Additionally, globalisation enables communities and societies to hold each other accountable. The international community as it stands today is far from perfect, but nations condemning the evil actions of regimes – and taking different forms of action – has led to many governments second-guessing falling down the road to serfdom.
Isolated communities are also not immune to tyranny. Isolationism itself needs to be enforced and by its nature is authoritarian. In a globalised system, a person can escape a tyrannical community, but in a non-globalised world, they are trapped.
Also, even if isolated, communities will inevitably seek conflict over scarce resources, territorial claims and probably sheer boredom. Being unable to interact and trade leaves communities with little choice but to wage war.
As Bastiat put it: “When goods do not cross borders, soldiers will.”
Interconnectedness: We’re Stronger and Freer Together
To reiterate the core of this article: globalisation is not only an inevitable event; if harnessed properly it can lead to freer, more resilient and more advanced societies. Historically, societies that embraced globalisation and the interconnectedness it enables flourished while those who denied it or were unable to embrace it became backwards.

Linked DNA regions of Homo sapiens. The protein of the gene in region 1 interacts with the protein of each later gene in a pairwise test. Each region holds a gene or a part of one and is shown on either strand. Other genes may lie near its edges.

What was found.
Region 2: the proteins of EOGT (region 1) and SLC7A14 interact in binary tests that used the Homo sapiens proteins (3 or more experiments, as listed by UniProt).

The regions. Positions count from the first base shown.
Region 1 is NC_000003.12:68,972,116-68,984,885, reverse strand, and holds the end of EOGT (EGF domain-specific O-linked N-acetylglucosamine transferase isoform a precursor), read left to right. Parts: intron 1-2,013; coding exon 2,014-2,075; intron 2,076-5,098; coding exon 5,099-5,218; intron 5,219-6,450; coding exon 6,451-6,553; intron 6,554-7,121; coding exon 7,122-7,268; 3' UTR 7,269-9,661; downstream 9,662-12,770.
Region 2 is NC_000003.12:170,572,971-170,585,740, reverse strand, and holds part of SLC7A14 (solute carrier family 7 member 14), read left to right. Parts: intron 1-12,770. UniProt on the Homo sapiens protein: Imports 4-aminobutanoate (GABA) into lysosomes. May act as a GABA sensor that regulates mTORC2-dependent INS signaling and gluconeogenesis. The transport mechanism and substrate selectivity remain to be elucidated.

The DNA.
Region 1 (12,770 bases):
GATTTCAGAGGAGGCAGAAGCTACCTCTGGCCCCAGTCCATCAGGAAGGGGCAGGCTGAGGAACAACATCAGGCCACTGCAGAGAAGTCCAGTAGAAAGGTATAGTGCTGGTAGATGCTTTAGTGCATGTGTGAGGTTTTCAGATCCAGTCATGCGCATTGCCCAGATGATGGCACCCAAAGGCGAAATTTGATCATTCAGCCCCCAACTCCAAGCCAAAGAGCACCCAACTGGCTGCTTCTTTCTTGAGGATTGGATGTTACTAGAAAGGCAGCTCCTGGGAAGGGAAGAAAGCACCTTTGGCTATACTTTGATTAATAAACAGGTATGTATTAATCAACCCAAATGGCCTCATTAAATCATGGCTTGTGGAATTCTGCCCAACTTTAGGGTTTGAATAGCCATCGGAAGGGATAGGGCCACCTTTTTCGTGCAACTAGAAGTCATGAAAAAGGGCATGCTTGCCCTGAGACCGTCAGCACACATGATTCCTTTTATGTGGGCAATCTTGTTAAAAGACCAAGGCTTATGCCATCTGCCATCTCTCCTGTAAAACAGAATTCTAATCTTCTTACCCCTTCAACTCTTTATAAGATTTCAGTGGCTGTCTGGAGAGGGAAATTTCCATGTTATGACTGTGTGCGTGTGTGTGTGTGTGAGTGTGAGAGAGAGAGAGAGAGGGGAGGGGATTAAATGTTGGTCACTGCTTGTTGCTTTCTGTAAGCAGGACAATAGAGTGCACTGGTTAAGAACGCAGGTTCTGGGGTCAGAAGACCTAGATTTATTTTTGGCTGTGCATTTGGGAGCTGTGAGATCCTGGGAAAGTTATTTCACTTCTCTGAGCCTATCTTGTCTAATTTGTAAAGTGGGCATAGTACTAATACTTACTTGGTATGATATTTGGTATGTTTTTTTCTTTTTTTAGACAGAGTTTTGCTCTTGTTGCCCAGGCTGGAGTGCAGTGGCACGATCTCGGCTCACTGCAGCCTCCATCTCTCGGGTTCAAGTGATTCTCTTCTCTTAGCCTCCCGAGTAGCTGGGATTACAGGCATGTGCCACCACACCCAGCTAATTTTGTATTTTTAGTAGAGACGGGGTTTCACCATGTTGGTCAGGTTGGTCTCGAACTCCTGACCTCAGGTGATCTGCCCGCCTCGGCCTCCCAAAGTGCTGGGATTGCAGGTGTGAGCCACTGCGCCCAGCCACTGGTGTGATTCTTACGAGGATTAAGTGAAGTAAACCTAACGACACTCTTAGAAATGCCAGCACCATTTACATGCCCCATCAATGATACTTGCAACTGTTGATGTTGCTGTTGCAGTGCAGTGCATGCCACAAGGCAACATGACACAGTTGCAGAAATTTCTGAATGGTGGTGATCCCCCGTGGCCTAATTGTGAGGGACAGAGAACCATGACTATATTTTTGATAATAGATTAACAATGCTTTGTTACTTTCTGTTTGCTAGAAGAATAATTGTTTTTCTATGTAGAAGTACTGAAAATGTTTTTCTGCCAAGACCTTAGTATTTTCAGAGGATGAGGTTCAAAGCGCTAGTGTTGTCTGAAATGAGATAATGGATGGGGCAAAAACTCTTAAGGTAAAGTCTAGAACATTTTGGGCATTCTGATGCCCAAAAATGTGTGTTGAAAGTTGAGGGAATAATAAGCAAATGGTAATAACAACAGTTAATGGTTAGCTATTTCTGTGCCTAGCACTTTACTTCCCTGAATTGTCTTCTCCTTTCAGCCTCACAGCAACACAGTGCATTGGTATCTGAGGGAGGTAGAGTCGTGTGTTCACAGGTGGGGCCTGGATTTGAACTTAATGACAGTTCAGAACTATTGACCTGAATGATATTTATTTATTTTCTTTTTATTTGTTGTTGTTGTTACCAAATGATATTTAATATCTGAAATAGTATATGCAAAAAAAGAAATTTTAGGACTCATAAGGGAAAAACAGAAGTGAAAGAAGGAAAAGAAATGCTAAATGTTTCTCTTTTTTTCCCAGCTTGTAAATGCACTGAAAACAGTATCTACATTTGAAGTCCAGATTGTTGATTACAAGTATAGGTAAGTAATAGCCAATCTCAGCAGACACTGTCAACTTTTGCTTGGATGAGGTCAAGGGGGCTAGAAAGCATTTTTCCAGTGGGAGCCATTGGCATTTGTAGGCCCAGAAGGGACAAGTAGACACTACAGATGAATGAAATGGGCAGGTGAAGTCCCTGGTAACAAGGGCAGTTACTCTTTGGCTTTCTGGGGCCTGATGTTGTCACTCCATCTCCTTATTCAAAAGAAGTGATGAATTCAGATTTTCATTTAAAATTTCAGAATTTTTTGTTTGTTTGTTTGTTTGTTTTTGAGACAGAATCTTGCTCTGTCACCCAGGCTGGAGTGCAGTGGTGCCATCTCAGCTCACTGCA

We shouldn’t fear globalisation. Far from it. There is much more to fear from isolation, a hatred of the foreign, and ideologies that seek to divide and keep us apart rather than being able to enjoy all of human civilisation.
Inter-connectedness, yes, it is absolutely a good thing but what is being inter-connected is also important for the benefits to flow. If what is being inter-connected has no form then what is being connected?
SA offers great opportunities internally for inter-connectedness between cultures but these are being frustrated and destroyed by the hegemonic attitude and policies of the ANC.
Definitely. SA is a good example of a country where good relations between communities, cultures and other groups is being sabotaged. Unfortunately, too many people want these groups to remain apart, rather than eliminate the barriers stopping them from interacting positively.